Got accepted and had two meetings so far.

The grammar of Swedish is more complicated, and there are much more German words compared to Norwegian, in my opinion.

Another difference is in Sedish there is a fixed standard pronunciation.


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Re: Western

Postby Hunef » 2006-10-25, 18:07

0stsee wrote:http://members.lycos.co.uk/norsk/valgkampsak.htm


Is it true that Nynorsk only represents the dialects in Western Norway?

How about the other ones? Like in the North or Trøndsk?


Mark

Yes, by some reason - I don't know why (except that Ivar Aasen, the founder of Nynorsk, was from the West but quite close to Trøndelag) - West Norwegian is favoured. Perhaps because it's closer to Icelandic? But in fact, the most archaic dialects are not spoken in the West. I guess one foucesed more on the connection to Icelandic (~ Old Norse) than to the more sane connection to Old Norwegian.

The question is whether it would have been possible to unite all Norwegian (rural) dialects under a single Nynorsk normal. Perhaps one had to choose a specific area to focus on, and it happened to be the west.
But the fact that some geniuses were laughed at does not imply that all who are laughed at are geniuses. They laughed at Columbus, they laughed at Fulton, they laughed at the Wright Brothers. But they also laughed at Bozo the Clown.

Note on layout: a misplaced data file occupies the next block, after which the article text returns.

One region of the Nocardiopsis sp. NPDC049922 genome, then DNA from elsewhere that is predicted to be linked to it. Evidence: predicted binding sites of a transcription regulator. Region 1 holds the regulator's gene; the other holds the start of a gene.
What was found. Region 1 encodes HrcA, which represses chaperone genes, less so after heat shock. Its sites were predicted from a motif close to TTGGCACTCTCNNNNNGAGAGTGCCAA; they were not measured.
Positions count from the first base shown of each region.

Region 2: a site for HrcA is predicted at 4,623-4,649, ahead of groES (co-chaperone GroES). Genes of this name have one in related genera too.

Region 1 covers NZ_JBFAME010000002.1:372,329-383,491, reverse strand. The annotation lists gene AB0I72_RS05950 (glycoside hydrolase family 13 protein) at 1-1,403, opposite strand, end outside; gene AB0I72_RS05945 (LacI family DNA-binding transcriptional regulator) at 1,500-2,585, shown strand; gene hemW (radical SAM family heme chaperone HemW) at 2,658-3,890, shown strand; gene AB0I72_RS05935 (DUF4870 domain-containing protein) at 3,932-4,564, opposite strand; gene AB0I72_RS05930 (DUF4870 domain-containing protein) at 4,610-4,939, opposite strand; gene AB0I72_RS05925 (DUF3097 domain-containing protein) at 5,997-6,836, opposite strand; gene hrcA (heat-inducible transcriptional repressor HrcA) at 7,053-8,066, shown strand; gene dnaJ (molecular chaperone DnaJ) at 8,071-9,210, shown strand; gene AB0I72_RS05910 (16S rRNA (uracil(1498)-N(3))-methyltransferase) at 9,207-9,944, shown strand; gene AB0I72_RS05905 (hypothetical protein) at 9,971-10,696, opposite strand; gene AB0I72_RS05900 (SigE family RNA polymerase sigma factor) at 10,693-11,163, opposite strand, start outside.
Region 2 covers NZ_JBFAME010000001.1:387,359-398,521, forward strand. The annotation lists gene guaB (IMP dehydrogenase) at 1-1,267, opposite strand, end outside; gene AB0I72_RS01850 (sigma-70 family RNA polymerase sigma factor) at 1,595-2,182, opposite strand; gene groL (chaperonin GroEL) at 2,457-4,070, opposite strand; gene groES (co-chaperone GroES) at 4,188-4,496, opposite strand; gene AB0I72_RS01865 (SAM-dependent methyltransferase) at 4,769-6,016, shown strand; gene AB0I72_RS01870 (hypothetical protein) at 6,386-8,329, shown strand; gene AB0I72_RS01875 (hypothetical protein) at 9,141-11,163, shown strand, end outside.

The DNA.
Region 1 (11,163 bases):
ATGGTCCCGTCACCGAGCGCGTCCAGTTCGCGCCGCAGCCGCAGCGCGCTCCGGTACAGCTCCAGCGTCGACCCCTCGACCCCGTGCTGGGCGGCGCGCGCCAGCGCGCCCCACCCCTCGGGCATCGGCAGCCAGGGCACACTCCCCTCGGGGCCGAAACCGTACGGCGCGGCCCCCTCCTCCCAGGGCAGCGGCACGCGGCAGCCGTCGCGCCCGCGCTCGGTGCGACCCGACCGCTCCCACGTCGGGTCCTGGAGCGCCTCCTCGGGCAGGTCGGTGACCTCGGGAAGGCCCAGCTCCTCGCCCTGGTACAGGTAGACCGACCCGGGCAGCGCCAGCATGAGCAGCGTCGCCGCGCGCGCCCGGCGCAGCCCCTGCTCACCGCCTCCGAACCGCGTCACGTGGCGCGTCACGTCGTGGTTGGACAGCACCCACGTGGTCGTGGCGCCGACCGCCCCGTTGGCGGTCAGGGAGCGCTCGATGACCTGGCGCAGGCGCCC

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Postby Rounin » 2006-10-25, 18:49

He might also have wanted to exclude anything that remotely resembled Danish.

As far as Samnorsk goes, though, I think it would have been simple enough: Take Bokmål, Nynorsk, Høgnorsk and Riksmål and just combine them all in their entirety into a unified language. Unfortunately, what they did instead (they have tried) was to create a standard language which didn't include all of anything, and thus didn't suit anyone. I suppose they had an unwarranted belief in prescriptivism back in those days.

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Postby Hunef » 2006-10-25, 19:42

Does West Norwegian have a less resemblance to Danish than East Norwegian?
From a Swedish point of view, the language situation in Norway is really strange. How come people couldn't agree on one written normal already in the 19th century? Norway is among the most nationalistic countries in the world (at least on May the 17th when even a "norvegophile" like me feel uneasy about the extreme expressed nationalism in Norway), so it must have been straightforward to unite on the issue. At the time, the dialect al differences in Norway must have ben much lesser than in Sweden, and Sweden obviously has a single undisputed written normal. (OK, it actually is based entirely on upper class Mälardalish, but anyway...)
But the fact that some geniuses were laughed at does not imply that all who are laughed at are geniuses. They laughed at Columbus, they laughed at Fulton, they laughed at the Wright Brothers. But they also laughed at Bozo the Clown.
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Postby Gormur » 2006-10-25, 20:06

Rounin wrote:He might also have wanted to exclude anything that remotely resembled Danish.

As far as Samnorsk goes, though, I think it would have been simple enough: Take Bokmål, Nynorsk, Høgnorsk and Riksmål and just combine them all in their entirety into a unified language. Unfortunately, what they did instead (they have tried) was to create a standard language which didn't include all of anything, and thus didn't suit anyone. I suppose they had an unwarranted belief in prescriptivism back in those days.